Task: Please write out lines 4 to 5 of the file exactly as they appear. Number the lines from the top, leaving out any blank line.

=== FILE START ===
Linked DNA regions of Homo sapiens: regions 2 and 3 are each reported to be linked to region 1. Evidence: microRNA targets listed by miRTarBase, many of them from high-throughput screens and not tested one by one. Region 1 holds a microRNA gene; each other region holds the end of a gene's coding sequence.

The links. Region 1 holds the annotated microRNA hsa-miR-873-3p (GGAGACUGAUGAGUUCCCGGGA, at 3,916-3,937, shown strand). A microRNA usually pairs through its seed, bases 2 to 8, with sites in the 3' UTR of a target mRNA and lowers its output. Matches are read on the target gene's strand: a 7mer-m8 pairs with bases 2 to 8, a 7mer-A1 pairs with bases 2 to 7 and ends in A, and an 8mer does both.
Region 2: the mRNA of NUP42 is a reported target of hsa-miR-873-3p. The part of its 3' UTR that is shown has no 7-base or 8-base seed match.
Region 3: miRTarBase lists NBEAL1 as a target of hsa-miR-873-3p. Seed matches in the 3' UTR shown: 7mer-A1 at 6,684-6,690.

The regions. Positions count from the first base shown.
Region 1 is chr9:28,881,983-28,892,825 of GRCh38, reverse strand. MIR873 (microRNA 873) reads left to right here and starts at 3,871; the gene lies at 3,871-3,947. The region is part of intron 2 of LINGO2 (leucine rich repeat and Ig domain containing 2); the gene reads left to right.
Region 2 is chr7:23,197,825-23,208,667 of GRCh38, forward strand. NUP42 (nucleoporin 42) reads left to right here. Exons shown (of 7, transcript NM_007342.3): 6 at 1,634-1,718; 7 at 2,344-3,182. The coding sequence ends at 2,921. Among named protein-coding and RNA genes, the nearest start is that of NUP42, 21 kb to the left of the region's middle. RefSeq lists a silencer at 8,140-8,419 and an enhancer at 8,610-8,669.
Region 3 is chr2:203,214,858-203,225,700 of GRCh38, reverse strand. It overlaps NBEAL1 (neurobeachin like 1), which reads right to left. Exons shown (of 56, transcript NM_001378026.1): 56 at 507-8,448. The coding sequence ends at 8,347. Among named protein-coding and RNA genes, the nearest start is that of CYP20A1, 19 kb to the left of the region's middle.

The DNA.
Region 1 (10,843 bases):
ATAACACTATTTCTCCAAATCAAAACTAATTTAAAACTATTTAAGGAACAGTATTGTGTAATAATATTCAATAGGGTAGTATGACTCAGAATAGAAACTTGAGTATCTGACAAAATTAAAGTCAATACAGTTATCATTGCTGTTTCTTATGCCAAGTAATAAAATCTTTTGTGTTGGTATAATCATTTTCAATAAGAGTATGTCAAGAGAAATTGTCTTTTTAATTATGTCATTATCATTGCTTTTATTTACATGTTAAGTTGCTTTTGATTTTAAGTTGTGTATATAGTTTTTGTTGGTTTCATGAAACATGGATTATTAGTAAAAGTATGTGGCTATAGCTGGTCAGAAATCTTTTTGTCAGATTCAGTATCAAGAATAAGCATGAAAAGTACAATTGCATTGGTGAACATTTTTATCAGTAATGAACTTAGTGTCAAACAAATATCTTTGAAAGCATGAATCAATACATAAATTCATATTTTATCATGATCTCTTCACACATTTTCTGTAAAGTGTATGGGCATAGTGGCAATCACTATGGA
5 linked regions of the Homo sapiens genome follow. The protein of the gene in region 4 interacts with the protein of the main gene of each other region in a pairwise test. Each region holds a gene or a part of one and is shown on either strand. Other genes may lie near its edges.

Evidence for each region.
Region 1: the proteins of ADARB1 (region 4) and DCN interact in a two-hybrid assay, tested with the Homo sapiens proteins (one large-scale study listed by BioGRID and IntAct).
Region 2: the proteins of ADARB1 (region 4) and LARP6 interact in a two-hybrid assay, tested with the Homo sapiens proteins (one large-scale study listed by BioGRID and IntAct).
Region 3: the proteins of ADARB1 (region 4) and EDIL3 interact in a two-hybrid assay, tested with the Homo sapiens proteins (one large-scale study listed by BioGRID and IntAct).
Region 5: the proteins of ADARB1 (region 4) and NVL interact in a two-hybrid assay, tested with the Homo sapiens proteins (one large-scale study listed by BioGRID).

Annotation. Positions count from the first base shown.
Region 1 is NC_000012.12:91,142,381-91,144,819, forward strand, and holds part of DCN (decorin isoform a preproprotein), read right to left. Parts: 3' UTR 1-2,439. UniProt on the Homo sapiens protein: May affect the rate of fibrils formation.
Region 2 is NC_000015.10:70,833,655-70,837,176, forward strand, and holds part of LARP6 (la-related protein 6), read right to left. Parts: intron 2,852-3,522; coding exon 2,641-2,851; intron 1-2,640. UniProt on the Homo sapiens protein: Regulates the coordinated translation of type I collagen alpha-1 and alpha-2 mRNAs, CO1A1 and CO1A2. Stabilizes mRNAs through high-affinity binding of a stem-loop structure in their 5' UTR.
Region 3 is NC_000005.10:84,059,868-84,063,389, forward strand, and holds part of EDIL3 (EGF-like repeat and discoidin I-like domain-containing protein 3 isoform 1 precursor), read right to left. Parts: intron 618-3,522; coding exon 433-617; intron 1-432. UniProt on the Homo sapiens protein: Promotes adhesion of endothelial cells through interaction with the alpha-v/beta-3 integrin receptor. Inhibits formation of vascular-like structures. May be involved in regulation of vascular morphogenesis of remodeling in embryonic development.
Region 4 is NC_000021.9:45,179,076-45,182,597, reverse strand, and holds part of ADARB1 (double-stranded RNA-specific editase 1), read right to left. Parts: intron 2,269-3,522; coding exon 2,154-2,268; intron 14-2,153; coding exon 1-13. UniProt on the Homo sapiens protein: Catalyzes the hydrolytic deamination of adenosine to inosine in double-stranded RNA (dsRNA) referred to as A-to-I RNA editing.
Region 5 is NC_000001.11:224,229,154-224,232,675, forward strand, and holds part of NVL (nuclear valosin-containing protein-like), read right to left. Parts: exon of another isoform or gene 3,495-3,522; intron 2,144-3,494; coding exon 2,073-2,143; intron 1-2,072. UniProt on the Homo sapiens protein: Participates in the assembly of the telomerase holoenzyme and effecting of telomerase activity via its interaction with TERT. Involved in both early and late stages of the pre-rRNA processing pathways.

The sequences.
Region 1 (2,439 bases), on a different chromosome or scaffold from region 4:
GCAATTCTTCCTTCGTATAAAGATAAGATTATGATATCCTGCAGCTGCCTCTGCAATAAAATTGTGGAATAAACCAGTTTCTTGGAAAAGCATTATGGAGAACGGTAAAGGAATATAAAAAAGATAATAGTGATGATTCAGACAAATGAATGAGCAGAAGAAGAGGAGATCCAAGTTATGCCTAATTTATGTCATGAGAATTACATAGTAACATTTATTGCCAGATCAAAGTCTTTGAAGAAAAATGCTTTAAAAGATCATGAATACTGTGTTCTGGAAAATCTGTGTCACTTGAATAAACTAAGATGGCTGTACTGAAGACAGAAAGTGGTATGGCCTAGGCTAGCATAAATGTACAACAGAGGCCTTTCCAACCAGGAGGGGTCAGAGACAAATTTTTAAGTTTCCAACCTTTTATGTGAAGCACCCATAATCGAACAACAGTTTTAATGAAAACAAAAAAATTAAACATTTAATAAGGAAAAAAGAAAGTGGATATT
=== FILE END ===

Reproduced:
Region 3: miRTarBase lists NBEAL1 as a target of hsa-miR-873-3p. Seed matches in the 3' UTR shown: 7mer-A1 at 6,684-6,690.

The regions. Positions count from the first base shown.